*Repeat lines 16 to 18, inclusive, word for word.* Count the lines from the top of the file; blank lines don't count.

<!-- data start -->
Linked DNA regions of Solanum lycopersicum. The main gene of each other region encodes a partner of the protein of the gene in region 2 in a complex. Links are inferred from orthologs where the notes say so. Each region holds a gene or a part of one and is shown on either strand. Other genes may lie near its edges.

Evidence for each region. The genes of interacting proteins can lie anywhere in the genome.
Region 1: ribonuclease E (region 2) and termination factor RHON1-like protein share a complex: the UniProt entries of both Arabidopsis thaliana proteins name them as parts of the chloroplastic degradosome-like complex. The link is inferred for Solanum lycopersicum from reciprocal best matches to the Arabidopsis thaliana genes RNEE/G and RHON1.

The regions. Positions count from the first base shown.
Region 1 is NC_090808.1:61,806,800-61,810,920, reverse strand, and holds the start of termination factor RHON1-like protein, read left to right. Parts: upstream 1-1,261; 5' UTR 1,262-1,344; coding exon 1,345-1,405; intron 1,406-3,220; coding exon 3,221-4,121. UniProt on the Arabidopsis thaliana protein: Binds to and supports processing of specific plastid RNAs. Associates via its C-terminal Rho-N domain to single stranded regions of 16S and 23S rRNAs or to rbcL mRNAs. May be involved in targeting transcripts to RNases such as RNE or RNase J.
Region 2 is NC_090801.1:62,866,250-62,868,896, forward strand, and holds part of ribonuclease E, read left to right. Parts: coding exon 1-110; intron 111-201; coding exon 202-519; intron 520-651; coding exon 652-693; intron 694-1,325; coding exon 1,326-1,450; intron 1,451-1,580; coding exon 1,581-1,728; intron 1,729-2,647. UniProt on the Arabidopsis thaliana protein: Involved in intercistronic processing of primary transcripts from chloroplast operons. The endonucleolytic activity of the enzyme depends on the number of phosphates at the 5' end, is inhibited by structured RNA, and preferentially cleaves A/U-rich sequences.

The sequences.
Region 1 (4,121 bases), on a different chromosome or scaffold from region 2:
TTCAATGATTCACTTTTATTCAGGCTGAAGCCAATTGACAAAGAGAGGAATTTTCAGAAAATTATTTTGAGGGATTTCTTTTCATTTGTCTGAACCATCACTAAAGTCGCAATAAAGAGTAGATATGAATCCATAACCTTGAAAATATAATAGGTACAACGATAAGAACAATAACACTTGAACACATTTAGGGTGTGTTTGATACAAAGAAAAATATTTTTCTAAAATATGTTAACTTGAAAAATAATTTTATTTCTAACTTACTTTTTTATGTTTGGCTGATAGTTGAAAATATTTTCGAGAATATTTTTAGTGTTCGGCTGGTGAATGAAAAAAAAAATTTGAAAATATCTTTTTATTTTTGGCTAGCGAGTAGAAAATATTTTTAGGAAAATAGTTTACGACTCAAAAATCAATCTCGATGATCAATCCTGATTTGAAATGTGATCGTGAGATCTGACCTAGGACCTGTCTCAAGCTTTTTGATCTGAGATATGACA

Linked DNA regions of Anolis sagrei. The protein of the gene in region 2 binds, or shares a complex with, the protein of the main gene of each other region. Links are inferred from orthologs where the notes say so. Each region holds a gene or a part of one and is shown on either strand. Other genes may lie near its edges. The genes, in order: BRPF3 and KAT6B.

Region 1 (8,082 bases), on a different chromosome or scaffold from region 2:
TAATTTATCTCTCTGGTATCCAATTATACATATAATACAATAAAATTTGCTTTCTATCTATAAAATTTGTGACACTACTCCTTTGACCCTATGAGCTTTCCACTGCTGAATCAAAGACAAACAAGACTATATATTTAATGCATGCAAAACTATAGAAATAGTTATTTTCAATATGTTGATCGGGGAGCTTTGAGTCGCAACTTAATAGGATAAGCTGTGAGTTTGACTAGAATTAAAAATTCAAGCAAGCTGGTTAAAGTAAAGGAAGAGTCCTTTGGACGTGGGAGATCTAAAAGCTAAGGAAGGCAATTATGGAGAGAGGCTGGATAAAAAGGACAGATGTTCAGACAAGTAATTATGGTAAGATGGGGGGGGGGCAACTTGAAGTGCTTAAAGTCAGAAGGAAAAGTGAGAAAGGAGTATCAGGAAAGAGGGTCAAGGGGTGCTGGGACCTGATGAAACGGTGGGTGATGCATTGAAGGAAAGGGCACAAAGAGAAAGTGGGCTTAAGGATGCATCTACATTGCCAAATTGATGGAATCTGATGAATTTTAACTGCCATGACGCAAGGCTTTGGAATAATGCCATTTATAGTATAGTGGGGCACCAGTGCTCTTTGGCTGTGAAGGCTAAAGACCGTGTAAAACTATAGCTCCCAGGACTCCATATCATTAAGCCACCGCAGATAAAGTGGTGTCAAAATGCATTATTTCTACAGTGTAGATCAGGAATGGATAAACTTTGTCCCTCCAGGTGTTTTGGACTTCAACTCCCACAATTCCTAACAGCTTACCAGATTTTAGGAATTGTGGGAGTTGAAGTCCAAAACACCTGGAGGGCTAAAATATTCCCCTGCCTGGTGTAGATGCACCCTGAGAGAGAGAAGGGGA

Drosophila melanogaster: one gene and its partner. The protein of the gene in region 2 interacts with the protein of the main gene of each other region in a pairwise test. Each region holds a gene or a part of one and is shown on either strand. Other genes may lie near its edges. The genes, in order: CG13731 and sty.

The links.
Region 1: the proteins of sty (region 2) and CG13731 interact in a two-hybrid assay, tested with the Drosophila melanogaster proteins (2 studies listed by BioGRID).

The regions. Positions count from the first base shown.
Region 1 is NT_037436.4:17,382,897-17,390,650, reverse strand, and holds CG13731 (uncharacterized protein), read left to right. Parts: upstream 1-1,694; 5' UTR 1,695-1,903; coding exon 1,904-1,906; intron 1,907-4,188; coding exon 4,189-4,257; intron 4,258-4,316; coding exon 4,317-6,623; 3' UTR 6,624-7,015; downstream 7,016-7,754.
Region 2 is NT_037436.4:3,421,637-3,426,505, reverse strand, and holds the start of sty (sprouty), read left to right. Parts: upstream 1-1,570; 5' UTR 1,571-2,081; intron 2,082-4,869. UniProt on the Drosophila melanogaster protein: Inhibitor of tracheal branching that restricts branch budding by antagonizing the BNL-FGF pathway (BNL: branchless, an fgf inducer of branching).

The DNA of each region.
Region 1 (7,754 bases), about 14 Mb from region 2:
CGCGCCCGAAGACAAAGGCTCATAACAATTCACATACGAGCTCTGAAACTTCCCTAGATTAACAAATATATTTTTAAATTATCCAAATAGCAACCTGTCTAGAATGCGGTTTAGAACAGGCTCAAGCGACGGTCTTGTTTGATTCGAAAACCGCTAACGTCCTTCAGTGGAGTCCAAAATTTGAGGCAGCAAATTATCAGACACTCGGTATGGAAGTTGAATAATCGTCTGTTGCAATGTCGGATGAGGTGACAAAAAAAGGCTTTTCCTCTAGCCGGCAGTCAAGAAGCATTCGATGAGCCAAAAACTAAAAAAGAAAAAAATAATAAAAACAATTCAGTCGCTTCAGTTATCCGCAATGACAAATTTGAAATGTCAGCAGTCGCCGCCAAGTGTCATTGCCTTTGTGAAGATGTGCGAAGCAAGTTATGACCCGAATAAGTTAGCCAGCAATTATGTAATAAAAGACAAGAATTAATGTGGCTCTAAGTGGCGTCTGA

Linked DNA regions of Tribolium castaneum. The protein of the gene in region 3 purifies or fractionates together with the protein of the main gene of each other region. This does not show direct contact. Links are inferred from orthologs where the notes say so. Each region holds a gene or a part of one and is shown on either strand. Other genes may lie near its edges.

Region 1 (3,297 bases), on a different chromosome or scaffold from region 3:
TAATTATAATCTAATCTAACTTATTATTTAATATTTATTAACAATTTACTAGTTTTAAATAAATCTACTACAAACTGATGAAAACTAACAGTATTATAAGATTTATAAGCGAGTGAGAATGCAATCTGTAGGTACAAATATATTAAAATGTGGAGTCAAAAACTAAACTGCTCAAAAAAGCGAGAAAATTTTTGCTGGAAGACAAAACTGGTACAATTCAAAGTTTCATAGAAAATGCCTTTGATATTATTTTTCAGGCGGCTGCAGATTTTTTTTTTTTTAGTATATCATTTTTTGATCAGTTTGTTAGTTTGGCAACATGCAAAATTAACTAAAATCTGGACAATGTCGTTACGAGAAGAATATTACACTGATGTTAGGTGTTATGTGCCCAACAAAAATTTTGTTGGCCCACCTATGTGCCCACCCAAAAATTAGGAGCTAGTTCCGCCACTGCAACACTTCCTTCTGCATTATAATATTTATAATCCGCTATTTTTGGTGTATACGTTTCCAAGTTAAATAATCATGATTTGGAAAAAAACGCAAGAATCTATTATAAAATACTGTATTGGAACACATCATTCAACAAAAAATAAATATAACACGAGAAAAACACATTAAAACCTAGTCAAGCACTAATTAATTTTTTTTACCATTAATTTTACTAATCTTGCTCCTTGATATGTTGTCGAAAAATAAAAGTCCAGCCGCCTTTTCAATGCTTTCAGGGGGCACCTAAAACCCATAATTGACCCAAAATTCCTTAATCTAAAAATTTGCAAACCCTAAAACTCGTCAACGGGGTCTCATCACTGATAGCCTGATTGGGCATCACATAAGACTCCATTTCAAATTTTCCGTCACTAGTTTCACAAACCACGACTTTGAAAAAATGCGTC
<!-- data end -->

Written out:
The regions. Positions count from the first base shown.
Region 1 is NT_037436.4:17,382,897-17,390,650, reverse strand, and holds CG13731 (uncharacterized protein), read left to right. Parts: upstream 1-1,694; 5' UTR 1,695-1,903; coding exon 1,904-1,906; intron 1,907-4,188; coding exon 4,189-4,257; intron 4,258-4,316; coding exon 4,317-6,623; 3' UTR 6,624-7,015; downstream 7,016-7,754.
Region 2 is NT_037436.4:3,421,637-3,426,505, reverse strand, and holds the start of sty (sprouty), read left to right. Parts: upstream 1-1,570; 5' UTR 1,571-2,081; intron 2,082-4,869. UniProt on the Drosophila melanogaster protein: Inhibitor of tracheal branching that restricts branch budding by antagonizing the BNL-FGF pathway (BNL: branchless, an fgf inducer of branching).